$220 million will clean 50 of the 500 toxic, abandoned uranium mines on Navajo Nation land and add “restoration economy” jobs

On February 11, 2021, the U.S. Environmental Protection Agency (EPA) announced three contract awards for cleanup and restoration efforts at more than 50 abandoned uranium mine sites in and around the Navajo Nation.

The Navajo Area Abandoned Mine Remedial Construction and Services Contracts (AMRCS), worth up to $220 million over the next five years, were awarded to Red Rock Remediation Joint Venture, Environmental Quality Management Inc. and Arrowhead Contracting Inc.

Diné College interns with EPA sampling team conducting Cove Wash watershed assessments in March, 2016. Photo via EPA.

EPA worked closely with Navajo Nation to develop contracts that incentivize creating “restoration economy” employment opportunities for Navajo residents and building local economic and institutional capacity. The contractors selected are classified as small businesses, two of which are owned by Native Americans. In addition, the companies have partnered with other Navajo-owned firms to ensure Navajo communities benefit economically from the ongoing work to clean up their land.

To further direct benefits from this cleanup investment to the Navajo communities affected by this legacy pollution, each company will develop training programs for Navajo individuals and businesses to promote professional growth in areas related to the AMRCS contract. Workforce training that could be offered by the contractors may cover radiological contamination, health and safety, construction and road building.

EPA continues to work with the Navajo Nation EPA and local communities to address the legacy of abandoned uranium mines,” said Deborah Jordan, Acting Regional Administrator for the EPA’s Pacific Southwest office. “These contract awards mark a significant step in this ongoing work.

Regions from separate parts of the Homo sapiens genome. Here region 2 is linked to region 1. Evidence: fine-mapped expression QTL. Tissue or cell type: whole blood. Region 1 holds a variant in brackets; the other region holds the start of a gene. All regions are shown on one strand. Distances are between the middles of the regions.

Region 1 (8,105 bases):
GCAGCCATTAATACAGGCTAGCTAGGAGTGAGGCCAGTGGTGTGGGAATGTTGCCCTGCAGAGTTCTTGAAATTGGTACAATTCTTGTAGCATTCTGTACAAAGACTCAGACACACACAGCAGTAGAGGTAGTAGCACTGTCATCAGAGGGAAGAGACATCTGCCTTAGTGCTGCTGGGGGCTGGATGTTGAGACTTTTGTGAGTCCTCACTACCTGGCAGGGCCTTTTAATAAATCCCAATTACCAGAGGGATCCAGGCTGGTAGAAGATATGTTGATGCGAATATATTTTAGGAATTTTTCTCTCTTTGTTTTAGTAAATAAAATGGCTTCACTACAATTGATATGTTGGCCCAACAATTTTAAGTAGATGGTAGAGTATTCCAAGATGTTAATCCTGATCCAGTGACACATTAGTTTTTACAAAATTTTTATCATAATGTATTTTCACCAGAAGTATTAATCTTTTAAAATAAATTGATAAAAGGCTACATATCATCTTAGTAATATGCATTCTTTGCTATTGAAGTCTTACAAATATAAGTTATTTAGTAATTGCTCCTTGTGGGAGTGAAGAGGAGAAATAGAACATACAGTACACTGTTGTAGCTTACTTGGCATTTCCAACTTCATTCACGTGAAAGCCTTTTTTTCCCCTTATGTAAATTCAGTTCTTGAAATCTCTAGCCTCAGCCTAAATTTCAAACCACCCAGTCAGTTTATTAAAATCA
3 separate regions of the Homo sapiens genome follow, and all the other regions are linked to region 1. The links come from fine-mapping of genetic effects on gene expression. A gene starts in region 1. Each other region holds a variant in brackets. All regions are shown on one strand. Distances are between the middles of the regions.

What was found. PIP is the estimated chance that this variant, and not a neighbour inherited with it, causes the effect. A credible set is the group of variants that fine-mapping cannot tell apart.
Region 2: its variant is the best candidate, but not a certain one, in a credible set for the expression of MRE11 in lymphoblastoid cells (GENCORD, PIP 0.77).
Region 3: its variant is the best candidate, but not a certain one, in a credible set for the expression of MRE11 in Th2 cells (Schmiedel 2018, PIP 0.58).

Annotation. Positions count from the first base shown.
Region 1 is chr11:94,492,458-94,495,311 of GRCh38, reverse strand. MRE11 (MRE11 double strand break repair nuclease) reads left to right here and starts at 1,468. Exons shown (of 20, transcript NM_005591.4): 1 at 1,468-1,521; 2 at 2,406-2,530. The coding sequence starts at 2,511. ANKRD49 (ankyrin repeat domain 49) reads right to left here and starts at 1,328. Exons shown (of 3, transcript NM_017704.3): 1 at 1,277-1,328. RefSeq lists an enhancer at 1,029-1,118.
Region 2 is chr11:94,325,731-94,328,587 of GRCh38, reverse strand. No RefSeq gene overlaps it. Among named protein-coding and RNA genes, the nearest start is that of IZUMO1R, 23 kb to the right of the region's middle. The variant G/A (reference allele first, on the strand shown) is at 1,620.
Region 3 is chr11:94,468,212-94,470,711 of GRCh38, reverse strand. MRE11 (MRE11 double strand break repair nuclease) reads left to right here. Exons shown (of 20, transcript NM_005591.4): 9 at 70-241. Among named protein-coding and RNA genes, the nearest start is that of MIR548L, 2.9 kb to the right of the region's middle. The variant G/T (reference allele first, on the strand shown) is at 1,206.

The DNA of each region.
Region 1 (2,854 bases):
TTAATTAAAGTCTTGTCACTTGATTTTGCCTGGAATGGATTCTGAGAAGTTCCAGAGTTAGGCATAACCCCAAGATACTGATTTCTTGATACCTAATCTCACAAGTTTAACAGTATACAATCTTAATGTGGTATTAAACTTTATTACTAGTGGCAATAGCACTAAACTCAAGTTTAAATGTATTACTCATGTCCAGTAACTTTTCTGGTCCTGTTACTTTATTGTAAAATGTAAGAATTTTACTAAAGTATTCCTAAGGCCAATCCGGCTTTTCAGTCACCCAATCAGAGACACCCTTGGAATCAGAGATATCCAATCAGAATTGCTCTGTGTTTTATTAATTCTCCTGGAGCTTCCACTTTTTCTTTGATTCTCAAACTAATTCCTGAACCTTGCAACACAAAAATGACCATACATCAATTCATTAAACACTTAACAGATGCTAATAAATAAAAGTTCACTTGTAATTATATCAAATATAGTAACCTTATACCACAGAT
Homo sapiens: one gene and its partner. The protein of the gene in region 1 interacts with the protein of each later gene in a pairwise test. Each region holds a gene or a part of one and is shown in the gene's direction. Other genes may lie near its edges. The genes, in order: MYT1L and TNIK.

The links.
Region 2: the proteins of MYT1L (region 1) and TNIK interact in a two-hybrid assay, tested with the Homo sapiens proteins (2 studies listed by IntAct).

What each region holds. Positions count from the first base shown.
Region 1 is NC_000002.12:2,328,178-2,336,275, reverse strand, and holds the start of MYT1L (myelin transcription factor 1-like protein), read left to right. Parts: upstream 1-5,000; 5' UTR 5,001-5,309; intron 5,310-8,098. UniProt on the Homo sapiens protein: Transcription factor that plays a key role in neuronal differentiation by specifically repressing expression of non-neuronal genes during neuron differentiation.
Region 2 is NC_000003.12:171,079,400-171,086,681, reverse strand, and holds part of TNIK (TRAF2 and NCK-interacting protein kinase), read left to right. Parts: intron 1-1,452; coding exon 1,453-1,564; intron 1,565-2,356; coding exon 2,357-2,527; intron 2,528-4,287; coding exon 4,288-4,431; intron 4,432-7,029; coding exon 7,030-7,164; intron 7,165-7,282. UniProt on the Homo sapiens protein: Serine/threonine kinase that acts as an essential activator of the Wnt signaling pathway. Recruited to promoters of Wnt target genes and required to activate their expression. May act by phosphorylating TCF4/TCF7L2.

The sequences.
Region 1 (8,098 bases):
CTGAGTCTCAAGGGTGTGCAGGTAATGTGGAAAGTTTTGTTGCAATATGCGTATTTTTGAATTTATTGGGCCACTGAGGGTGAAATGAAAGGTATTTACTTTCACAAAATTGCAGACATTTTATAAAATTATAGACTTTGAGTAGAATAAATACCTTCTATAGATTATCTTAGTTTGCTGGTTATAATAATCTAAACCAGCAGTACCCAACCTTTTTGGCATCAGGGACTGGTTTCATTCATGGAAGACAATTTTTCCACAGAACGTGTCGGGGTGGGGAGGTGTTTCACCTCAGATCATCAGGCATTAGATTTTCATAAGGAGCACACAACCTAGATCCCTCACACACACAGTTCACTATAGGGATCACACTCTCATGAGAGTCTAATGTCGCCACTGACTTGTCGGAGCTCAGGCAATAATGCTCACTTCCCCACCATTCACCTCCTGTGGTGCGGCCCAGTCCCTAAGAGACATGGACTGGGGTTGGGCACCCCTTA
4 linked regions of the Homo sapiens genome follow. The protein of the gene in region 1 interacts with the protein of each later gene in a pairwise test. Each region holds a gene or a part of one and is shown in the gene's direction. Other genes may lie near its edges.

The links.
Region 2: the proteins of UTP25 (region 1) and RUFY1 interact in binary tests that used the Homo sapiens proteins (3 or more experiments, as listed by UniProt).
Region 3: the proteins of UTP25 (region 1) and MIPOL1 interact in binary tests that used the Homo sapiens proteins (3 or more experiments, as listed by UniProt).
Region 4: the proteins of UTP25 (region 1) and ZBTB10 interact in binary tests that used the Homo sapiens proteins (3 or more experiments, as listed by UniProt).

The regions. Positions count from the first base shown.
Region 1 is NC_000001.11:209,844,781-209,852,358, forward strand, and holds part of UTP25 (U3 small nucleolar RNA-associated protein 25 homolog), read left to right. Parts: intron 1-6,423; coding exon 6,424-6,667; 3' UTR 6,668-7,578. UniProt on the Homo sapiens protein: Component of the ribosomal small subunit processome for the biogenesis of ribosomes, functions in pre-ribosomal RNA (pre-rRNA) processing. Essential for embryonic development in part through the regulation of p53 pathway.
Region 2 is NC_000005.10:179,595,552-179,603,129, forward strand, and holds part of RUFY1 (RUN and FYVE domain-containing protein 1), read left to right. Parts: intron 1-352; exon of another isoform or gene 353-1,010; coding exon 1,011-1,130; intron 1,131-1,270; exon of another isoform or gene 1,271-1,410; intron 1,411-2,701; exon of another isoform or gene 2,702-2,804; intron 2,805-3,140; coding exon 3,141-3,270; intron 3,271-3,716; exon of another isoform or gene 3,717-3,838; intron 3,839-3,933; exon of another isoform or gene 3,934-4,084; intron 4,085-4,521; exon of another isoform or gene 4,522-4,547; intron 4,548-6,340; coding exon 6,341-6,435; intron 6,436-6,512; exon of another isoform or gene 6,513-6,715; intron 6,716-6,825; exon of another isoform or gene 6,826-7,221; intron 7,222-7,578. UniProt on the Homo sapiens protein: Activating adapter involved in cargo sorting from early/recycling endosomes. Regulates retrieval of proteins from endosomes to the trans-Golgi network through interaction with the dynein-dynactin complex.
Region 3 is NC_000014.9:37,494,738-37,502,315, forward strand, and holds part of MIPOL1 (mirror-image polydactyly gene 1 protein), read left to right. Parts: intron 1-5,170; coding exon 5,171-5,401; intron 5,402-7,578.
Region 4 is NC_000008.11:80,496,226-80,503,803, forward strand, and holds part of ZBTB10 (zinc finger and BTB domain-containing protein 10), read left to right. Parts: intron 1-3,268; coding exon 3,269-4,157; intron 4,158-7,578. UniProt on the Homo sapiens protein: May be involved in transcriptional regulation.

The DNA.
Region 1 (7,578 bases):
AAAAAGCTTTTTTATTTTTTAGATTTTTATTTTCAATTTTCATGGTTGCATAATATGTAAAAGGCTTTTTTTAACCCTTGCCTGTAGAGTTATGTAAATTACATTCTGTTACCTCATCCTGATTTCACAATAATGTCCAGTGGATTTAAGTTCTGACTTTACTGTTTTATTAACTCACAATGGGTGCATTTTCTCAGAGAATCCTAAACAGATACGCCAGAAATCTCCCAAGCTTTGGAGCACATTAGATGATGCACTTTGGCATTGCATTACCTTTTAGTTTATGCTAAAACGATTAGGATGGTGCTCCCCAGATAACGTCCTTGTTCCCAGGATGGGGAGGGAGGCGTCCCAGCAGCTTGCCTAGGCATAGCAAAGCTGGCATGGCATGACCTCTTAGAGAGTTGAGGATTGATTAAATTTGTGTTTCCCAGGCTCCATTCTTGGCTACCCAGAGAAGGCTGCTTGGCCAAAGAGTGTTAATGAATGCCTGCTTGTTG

Most of the funding for the contracts comes from the nearly $1 billion settlement reached in 2015 for the cleanup of more than 50 abandoned uranium mine sites for which Kerr McGee Corporation (infamous for having murdered environmental activist Karen Silkwood) and its successor, Tronox, have responsibility.

In addition to the funds from that Tronox settlement, EPA and Navajo Nation have secured funding agreements, through enforcement agreements and other legal settlements, for the assessment and cleanup of approximately 200 abandoned uranium mine sites on the Navajo Nation.

Work is slated to begin later this year following the completion of assessments in coordination with Navajo Nation’s environmental agency, the Navajo Nation EPA. The sites are in New Mexico’s Grants Mining District and ten Navajo Nation chapters. The companies selected have experience working on hazardous waste sites across the country including cleaning up other abandoned mine sites in the southwest U.S.

In addition, the contracts require the selectees to provide quarterly reports to the EPA, Navajo Nation, and the public on cleanup progress, training, and Navajo job and business opportunities.

Cleanup of the abandoned uranium mines is a closely coordinated effort between multiple federal agencies and the Navajo Nation. During the Cold War, 30 million tons of uranium ore were mined on or adjacent to the Navajo Nation, leaving more than 500 abandoned mines.

Since 2008, EPA has conducted preliminary investigations at all of the mines, completed 113 detailed assessments, cleaned up over 50 contaminated structures, provided safe drinking water to over 3,000 families in partnership with the Indian Health Service, and completed cleanup, stabilization or fencing at 29 mines.

Featured photo courtesy of ETD Inc.

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